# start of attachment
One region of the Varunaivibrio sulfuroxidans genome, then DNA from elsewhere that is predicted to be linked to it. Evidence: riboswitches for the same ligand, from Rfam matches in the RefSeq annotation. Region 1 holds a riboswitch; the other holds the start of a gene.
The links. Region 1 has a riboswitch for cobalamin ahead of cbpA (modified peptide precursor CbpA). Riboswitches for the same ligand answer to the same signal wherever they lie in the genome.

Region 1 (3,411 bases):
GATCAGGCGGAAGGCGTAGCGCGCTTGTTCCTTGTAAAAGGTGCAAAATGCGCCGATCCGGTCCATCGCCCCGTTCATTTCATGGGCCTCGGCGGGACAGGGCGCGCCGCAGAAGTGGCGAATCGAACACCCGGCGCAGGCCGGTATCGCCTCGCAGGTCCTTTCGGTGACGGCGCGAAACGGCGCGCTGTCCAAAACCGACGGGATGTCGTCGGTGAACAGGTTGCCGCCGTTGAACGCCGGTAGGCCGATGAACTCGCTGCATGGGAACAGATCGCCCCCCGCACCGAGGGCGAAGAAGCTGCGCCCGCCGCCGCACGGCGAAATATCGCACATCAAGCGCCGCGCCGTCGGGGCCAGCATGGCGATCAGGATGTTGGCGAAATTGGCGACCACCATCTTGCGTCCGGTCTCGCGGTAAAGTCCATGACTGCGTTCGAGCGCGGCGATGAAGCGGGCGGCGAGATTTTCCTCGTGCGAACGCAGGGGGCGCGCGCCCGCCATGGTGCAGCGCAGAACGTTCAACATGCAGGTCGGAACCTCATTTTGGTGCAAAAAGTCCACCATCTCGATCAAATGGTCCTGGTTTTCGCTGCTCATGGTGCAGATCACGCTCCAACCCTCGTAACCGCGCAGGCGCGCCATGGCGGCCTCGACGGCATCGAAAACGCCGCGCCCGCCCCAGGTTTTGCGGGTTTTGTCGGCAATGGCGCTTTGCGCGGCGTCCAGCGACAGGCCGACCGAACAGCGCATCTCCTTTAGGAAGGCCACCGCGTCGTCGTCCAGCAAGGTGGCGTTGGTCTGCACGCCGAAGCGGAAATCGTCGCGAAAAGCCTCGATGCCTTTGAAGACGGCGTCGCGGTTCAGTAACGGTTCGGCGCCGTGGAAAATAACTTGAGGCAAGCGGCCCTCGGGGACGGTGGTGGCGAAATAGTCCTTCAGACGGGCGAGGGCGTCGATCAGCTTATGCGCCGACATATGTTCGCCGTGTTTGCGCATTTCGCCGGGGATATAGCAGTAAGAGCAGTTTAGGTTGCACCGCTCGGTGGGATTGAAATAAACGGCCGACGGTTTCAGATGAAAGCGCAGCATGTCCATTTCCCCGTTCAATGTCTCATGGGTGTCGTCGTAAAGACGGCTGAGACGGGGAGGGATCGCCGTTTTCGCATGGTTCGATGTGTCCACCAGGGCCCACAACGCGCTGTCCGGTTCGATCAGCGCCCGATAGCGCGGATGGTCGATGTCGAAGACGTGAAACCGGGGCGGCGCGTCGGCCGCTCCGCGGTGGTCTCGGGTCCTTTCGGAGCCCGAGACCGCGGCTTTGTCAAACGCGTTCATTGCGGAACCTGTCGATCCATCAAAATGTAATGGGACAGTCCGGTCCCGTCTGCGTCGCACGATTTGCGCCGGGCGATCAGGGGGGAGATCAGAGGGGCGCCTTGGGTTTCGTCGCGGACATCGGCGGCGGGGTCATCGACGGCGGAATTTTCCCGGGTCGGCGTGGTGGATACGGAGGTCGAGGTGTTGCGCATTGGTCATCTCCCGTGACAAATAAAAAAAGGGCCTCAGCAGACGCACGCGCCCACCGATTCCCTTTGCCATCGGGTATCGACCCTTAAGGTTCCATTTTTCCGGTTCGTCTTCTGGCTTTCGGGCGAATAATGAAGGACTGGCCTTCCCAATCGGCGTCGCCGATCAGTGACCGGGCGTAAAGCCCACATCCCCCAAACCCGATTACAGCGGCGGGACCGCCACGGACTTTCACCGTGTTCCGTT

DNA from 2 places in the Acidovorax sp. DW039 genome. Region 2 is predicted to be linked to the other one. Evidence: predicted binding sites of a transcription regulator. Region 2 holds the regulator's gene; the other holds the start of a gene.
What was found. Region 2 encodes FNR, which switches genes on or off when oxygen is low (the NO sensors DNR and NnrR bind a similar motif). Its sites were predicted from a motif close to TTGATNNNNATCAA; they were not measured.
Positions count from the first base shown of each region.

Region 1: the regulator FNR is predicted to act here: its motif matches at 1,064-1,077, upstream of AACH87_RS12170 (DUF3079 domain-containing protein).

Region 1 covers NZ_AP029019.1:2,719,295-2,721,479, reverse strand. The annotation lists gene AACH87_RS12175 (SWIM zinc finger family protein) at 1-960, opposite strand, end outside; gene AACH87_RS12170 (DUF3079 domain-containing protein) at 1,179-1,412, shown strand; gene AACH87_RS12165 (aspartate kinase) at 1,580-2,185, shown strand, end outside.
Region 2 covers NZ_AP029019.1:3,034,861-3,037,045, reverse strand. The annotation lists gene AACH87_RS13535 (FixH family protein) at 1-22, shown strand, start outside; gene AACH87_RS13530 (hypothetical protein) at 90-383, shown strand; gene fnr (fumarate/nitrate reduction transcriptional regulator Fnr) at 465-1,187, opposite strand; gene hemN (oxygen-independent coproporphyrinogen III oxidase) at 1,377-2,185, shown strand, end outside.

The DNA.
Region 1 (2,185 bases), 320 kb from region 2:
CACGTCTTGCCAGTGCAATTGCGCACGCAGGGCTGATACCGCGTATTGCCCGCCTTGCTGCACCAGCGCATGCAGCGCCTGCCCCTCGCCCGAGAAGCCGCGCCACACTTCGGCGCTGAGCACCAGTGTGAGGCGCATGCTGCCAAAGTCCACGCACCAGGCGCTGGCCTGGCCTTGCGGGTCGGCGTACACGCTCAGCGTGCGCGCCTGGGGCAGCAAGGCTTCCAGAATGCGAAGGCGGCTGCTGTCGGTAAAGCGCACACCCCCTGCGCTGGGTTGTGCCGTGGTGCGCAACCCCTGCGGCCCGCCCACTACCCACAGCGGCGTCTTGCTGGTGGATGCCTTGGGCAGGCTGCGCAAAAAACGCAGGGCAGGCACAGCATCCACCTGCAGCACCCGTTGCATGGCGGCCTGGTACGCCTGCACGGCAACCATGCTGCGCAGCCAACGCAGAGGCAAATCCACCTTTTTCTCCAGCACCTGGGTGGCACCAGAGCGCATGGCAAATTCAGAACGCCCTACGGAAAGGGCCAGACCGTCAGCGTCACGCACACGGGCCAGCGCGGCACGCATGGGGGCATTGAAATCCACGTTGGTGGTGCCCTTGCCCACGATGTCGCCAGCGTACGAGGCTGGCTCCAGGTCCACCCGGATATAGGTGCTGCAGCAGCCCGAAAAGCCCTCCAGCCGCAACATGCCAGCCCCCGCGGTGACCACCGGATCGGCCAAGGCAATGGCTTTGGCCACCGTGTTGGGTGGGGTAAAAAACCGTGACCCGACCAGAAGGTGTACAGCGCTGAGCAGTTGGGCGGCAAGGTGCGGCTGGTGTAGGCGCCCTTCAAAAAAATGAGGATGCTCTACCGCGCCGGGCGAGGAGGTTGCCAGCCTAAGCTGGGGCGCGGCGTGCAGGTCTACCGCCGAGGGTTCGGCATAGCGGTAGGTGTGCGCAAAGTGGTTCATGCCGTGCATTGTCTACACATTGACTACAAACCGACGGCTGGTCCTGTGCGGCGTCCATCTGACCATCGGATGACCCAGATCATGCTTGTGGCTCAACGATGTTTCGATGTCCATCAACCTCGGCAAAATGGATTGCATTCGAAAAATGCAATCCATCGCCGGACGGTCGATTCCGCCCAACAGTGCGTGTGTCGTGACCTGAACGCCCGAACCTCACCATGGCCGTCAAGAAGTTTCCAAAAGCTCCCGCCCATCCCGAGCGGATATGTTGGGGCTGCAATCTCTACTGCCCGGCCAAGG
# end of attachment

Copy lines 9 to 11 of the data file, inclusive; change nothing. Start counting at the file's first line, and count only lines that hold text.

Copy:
Region 1 covers NZ_AP029019.1:2,719,295-2,721,479, reverse strand. The annotation lists gene AACH87_RS12175 (SWIM zinc finger family protein) at 1-960, opposite strand, end outside; gene AACH87_RS12170 (DUF3079 domain-containing protein) at 1,179-1,412, shown strand; gene AACH87_RS12165 (aspartate kinase) at 1,580-2,185, shown strand, end outside.
Region 2 covers NZ_AP029019.1:3,034,861-3,037,045, reverse strand. The annotation lists gene AACH87_RS13535 (FixH family protein) at 1-22, shown strand, start outside; gene AACH87_RS13530 (hypothetical protein) at 90-383, shown strand; gene fnr (fumarate/nitrate reduction transcriptional regulator Fnr) at 465-1,187, opposite strand; gene hemN (oxygen-independent coproporphyrinogen III oxidase) at 1,377-2,185, shown strand, end outside.

The DNA.